Bernardo Daddi

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Crucifixion (1340–1345)

Bernardo Daddi (c. 1280 – 1348) was an early Italian Renaissance painter and the leading painter of Florence of his generation. He was one of the artists who contributed to the revolutionary art of the Renaissance, which broke away from the conventions of the preceding generation of Gothic artists, by creating compositions which aimed to achieve a more realistic representation of reality.[1] He was particularly successful with his small-scale works and contributed to the development of the portable altarpiece, a format that subsequently gained great popularity.[2]

Life and work[edit]

Daddi's birth date remains unknown. He is first mentioned in 1312. He may have been a pupil of Giotto.[1]

His style is derived from Giotto's work. His early works also show a close link with followers of Giotto such as the Master of Santa Cecilia and other Florentine masters of the first quarter of the 14th century. His later style is highly refined and shows a certain influence by Maso di Banco.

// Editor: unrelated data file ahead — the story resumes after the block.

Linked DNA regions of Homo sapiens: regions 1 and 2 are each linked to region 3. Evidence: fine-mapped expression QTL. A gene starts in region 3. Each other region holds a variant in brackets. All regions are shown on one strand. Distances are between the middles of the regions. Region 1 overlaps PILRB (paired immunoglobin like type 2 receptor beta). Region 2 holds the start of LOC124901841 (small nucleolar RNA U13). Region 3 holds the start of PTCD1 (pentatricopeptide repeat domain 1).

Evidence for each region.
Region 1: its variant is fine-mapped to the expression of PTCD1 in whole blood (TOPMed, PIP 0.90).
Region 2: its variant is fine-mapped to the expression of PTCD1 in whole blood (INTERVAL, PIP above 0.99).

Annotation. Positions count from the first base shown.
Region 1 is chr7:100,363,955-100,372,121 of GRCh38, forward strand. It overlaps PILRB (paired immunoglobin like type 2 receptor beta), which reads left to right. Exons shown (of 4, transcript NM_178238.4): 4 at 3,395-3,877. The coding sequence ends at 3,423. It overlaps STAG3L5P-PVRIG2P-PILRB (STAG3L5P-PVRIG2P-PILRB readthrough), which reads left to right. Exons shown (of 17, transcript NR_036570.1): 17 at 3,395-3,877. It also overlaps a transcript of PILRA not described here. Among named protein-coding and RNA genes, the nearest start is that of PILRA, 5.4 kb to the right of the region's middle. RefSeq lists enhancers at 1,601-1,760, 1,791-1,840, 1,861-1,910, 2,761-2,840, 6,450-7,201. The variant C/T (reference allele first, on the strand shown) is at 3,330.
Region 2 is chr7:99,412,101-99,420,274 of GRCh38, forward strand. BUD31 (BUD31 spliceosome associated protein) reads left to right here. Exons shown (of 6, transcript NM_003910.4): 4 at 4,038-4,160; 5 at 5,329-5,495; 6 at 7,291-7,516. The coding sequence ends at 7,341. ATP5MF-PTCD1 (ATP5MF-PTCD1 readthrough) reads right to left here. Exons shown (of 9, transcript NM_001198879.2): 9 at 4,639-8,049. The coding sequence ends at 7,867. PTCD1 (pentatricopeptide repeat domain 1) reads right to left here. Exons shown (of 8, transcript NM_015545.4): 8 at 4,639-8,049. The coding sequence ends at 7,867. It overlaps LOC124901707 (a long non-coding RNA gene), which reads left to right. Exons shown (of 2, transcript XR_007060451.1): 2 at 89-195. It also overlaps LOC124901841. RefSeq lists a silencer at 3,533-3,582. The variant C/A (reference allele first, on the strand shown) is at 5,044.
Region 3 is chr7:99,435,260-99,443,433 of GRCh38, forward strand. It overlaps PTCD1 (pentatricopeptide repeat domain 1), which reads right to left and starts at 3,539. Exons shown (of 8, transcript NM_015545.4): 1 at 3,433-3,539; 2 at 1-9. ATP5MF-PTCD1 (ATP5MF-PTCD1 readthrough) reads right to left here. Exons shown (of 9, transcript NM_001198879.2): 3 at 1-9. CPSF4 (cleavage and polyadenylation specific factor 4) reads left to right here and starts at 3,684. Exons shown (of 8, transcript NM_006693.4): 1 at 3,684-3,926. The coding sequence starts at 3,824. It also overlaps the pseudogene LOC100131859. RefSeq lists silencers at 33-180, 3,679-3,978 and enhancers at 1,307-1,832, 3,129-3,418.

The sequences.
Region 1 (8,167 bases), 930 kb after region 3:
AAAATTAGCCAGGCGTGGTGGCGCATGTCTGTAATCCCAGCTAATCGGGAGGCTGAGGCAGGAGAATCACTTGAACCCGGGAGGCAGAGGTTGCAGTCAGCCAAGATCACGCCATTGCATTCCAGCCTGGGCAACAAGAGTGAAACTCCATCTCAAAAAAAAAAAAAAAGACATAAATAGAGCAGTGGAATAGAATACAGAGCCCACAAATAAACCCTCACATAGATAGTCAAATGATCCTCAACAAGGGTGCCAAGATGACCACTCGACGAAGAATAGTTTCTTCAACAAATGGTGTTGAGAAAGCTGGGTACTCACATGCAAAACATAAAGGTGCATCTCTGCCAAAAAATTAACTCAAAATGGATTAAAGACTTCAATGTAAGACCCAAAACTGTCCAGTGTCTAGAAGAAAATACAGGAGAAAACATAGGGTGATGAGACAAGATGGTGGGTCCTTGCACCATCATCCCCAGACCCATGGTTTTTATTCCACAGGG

He likely operated a large workshop, as a great number of paintings in his style have surfaced which show the various hands of his pupils and assistants. Despite his high level of craftsmanship, his lyrical elegance is somewhat dampened by a certain academic and mechanical hardness.[3]

He focused on religious motifs and altarpieces. A triptych he painted in 1328 is in the Uffizi, and there are several panels in National Gallery of Art and the Walters Art Museum. He was also influenced by the Sienese art of Lorenzetti.

His last work dates from 1347, and it is believed he died the next year.

Selected works[edit]

Madonna and Saints Thomas Aquinas and Paul

Notes[edit]

  1. ^ a b Biography and analysis of artist's style at the J. Paul Getty Museum
  2. ^ Enrica Neri Lusanna. "Daddi, Bernardo." Grove Art Online. Oxford Art Online. Oxford University Press. Web. 3 October 2016
  3. ^ Bernardo Daddi, Italian Paintings: Florentine School, pp. 25-33

External links[edit]